Published December 20, 2011
"The Christmas Star"
We three kings of Orient are;
Bearing gifts we traverse afar,
Field and fountain, moor and mountain,
Following yonder star.
O star of wonder, star of light,
Star with royal beauty bright,
Westward leading, still proceeding,
Guide us to thy perfect light.
We're all familiar with the account of the Christmas star. It's a cherished part of the carols we sing and traditional Christmas pageants at church. But what was the Christmas star? I mean, what was it really?
The star, of course, was what the "wise men from the East" saw in the sky that led them to Bethlehem. "For we have seen His star in the East and have come to worship Him'' (Matt. 2:2).
Over the years I have seen many theories about what the Star actually was. Quite often it's said to have been an unusual conjunction of stars and/or planets seen in the sky during the time when Jesus was born. In fact, some believe they can accurately date Jesus' birth from the time, readily available through computerized sky charts, when such a conjunction appeared in the skies over the Middle East.
The problem is that these "wise men" from the East who some conjecture may actually have been descendants of Daniel's prophetic legacy from the days he had lived in that Babylonian region "followed" the star. It seems to have moved appropriately. (Remember how God moved as a "pillar of fire" to lead the Israelites through the wilderness? See Exodus 13:21.) Surely the Magi were learned enough to know the difference between a "natural" event and something totally unnatural. And we have no direct evidence from Scripture that anyone else other than the "wise men" saw the Star. People of that era knew the skies well and were outside a lot. Surely such an unusual phenomenon would be been noticed and quickly would have become a matter of intense conjecture, perhaps fear or even panic. But we have no such accounts.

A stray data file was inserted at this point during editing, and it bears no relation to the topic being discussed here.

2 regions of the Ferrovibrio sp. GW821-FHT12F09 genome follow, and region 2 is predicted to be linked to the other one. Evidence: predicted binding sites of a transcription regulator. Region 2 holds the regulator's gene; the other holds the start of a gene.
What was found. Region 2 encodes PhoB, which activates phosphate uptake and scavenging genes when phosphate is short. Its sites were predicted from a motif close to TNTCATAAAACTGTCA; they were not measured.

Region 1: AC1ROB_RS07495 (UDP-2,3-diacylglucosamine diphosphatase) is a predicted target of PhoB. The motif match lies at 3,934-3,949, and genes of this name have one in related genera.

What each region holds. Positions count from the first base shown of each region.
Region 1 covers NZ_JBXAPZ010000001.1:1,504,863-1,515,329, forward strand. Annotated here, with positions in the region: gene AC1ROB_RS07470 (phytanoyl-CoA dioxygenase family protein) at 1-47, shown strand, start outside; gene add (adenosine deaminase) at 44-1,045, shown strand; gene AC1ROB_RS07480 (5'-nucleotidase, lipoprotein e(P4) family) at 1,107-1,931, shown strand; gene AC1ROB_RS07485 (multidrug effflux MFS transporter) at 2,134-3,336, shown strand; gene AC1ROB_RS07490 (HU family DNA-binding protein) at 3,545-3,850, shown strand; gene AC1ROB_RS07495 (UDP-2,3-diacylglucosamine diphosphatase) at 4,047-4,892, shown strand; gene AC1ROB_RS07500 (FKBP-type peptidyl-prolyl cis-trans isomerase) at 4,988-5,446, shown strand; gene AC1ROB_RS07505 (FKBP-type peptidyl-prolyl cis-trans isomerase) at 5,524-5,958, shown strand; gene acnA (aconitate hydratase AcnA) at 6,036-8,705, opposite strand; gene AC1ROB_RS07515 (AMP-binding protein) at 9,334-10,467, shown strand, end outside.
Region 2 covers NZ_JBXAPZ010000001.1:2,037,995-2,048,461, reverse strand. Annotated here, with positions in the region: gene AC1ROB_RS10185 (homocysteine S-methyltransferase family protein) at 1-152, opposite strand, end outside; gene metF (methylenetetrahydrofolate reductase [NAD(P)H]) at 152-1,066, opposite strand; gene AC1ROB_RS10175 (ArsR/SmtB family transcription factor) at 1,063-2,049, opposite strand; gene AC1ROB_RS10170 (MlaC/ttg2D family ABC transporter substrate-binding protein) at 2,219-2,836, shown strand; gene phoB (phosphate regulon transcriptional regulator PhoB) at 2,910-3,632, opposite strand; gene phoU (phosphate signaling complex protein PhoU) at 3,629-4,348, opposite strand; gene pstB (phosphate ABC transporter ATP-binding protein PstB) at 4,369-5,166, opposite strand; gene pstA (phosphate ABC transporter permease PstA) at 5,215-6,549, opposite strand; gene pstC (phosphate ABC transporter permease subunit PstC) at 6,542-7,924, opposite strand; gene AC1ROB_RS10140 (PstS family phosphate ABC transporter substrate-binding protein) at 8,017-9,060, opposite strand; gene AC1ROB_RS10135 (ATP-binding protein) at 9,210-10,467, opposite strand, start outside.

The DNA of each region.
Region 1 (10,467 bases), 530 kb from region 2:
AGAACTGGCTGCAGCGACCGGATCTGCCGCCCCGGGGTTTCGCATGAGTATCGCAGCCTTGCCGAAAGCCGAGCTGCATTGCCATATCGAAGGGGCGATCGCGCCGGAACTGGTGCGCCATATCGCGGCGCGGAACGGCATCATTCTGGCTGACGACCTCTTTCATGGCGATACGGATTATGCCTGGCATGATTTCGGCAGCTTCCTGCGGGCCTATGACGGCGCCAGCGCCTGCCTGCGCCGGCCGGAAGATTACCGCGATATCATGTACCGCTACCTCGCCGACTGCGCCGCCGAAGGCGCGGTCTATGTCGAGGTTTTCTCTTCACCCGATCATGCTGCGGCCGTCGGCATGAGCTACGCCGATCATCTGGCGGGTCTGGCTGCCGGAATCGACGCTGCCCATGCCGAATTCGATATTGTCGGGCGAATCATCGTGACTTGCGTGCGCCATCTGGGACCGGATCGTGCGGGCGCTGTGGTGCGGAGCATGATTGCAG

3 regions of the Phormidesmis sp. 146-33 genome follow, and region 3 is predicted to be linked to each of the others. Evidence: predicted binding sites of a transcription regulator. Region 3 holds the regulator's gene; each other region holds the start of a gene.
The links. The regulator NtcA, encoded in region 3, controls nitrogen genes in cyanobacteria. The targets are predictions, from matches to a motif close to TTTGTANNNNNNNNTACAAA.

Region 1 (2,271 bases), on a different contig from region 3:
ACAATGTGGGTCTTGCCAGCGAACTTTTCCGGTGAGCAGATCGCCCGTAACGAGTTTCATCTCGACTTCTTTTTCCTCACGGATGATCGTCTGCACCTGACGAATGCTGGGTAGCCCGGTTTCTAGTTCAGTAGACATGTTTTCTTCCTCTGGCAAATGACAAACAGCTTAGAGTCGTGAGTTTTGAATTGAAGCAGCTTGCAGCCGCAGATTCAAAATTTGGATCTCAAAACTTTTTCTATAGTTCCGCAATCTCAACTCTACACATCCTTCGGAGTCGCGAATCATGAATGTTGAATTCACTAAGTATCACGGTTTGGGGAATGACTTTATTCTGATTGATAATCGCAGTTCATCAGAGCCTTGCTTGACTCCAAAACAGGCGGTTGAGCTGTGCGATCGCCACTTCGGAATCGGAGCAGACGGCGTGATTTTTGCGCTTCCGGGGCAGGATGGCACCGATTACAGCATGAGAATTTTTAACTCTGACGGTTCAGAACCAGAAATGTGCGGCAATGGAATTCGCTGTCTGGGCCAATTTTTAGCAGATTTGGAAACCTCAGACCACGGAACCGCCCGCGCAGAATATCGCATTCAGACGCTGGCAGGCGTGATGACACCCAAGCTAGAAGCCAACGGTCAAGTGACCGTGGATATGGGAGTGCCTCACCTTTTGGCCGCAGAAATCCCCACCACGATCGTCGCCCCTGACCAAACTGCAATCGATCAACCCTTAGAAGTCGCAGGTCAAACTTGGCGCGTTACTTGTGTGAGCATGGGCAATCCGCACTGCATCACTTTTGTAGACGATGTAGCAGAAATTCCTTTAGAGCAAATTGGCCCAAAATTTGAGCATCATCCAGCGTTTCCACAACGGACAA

As intensely curious as I might be about the actual nature of that very special Star, I am very content to accept it as nothing less than a miraculous appearance not exactly like anything else in history uniquely provided by God to do exactly what the Bible says it did to lead the wise men from the East to the place of Jesus' birth.
After all, why should the appearance of the Star be any less miraculous than the event to which it pointed? That, of course, was the miraculous birth of Jesus Christ, the only begotten Son of God, to a virgin! (The word "miraculous" seems totally inadequate to describe the astonishingly unique nature of this event!)
So I believe God didn't tell us more about the Star in Scripture because, well, it just wasn't the important point being made. We are simply to take it at face value. And why not? E. W. Maunder, writing in the International Standard Biblical Encyclopedia, puts it this way: "The star, whatever its physical nature, was of no importance except as a guide [for the Magi] to the birthplace of the infant Jesus. The reticence of the gospel narrative on all points, except those directly relating to our Lord Himself, enforces the truth that the Scriptures were not written to instruct us in astronomy, or in any of the physical sciences, but that we might have life eternal (John 17:3)."
Although God is perfectly content to work through nature He created it, after all I believe God certainly can and does provide miracles when necessary. The Star was is nothing less than an example of God's miraculous work in His creation. And it's a good reminder that He can and will, if necessary, do extraordinary miracles even today to accomplish His will in our lives.
Then we, if we are wise, should do as did those "wise men" of old go out of our way to come to Him and fall down on our knees before Him and worship Him.
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